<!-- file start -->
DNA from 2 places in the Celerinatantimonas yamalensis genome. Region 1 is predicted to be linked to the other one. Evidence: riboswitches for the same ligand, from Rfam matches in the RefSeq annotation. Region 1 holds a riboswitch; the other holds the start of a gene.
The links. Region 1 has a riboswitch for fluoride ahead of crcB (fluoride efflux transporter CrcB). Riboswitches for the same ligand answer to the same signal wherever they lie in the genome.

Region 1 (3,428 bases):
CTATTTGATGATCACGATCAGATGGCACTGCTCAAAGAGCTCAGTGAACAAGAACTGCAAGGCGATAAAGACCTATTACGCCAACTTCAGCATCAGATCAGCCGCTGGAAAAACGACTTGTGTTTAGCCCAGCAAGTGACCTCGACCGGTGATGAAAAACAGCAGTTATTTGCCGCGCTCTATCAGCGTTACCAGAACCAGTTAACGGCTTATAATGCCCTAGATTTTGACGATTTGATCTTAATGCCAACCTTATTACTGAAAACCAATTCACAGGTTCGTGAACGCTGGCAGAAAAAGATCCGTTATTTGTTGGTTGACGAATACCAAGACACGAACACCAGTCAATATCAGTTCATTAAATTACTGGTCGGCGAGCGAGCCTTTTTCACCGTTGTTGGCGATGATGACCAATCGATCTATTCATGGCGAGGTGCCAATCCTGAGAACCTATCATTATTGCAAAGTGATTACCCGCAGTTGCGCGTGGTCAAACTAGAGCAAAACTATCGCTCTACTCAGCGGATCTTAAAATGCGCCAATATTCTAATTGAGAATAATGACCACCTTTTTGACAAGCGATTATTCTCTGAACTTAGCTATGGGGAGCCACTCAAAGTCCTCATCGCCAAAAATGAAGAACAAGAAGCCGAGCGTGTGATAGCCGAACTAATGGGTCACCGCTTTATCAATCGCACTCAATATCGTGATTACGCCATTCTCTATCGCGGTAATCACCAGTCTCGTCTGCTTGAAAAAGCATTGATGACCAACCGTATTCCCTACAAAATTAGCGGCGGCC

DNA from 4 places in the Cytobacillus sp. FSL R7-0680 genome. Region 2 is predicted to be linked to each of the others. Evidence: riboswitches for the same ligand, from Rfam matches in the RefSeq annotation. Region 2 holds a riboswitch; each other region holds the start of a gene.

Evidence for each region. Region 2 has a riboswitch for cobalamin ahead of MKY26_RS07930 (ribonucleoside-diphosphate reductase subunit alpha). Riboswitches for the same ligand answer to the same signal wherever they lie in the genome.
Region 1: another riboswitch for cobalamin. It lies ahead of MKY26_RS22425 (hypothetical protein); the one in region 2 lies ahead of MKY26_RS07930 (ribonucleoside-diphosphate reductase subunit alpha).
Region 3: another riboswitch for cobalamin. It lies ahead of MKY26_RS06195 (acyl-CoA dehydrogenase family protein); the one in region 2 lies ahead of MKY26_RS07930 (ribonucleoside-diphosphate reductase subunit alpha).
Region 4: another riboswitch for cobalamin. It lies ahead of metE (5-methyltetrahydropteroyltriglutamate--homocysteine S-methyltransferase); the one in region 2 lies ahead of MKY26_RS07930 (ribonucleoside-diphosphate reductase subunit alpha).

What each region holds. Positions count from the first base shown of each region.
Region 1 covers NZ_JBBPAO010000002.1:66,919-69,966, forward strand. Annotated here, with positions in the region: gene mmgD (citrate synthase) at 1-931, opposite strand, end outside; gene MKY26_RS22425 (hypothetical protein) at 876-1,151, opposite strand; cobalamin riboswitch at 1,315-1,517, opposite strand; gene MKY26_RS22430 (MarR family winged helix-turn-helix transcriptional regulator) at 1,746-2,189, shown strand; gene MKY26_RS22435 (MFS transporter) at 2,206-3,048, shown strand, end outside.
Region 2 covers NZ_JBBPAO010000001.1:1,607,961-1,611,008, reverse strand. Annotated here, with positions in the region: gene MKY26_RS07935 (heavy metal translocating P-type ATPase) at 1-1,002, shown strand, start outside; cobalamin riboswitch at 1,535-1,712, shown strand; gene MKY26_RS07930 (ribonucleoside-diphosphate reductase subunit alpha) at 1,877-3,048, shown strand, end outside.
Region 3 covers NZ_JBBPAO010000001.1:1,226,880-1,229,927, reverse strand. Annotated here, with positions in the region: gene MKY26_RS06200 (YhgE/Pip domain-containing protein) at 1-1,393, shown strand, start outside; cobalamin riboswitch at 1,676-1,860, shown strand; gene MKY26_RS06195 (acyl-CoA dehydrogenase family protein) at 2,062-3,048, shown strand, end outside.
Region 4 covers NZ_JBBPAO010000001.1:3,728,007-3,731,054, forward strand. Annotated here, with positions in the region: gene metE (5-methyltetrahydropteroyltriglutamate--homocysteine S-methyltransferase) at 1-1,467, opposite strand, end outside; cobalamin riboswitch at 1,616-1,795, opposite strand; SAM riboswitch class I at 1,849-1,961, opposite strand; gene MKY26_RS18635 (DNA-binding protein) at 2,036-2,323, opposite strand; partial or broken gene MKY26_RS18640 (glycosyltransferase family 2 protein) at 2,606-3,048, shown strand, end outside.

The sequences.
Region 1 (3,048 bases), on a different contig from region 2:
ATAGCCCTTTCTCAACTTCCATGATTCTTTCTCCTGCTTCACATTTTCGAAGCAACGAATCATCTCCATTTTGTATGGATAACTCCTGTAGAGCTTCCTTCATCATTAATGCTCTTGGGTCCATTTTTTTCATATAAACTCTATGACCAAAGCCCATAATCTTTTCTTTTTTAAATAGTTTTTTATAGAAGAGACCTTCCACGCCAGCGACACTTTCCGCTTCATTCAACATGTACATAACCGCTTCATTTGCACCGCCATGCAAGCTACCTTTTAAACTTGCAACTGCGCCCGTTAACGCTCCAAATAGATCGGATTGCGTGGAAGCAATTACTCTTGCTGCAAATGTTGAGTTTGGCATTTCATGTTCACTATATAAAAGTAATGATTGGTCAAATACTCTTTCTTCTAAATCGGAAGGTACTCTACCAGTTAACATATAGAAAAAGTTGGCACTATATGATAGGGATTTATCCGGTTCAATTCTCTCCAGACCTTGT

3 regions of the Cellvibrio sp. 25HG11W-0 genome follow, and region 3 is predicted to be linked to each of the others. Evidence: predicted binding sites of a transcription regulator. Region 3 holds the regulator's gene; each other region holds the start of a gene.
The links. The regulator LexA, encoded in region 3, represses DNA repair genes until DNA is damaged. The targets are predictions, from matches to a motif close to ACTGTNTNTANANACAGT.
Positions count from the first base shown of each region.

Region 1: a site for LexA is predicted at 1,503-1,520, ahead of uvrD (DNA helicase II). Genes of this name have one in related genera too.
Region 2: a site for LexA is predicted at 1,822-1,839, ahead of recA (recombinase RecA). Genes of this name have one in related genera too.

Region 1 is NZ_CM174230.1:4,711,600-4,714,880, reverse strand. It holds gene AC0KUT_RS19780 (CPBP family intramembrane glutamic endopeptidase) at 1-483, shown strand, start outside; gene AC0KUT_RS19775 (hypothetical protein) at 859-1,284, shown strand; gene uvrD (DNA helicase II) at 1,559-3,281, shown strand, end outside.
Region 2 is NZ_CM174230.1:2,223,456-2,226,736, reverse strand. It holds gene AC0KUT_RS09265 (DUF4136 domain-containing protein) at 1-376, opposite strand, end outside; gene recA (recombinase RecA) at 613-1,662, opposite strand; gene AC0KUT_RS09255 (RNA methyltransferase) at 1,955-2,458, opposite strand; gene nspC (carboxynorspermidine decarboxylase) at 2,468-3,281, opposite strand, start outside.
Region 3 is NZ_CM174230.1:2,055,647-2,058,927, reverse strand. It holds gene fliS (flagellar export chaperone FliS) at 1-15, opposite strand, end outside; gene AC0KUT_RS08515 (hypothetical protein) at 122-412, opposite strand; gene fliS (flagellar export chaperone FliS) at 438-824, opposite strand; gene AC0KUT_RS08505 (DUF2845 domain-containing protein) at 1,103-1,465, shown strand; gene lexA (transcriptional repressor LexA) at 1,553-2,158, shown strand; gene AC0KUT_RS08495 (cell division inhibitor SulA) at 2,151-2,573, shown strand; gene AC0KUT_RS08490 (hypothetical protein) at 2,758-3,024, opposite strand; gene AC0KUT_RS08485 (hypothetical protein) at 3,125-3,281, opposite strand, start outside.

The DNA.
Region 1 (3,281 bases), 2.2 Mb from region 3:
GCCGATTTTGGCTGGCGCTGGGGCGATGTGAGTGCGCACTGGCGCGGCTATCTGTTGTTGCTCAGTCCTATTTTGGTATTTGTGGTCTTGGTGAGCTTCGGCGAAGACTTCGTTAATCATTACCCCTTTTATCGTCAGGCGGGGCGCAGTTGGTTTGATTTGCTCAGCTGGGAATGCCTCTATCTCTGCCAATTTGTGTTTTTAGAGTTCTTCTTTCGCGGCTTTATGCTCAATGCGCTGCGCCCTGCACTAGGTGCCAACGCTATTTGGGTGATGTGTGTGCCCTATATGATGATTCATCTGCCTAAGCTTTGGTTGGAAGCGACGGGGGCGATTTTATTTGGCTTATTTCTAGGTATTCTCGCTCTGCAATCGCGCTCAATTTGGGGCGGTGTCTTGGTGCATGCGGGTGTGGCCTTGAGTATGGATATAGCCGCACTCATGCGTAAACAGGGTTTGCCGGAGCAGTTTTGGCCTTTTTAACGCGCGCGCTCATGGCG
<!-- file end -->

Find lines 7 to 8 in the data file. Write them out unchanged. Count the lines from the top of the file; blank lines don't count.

Region 1: another riboswitch for cobalamin. It lies ahead of MKY26_RS22425 (hypothetical protein); the one in region 2 lies ahead of MKY26_RS07930 (ribonucleoside-diphosphate reductase subunit alpha).
Region 3: another riboswitch for cobalamin. It lies ahead of MKY26_RS06195 (acyl-CoA dehydrogenase family protein); the one in region 2 lies ahead of MKY26_RS07930 (ribonucleoside-diphosphate reductase subunit alpha).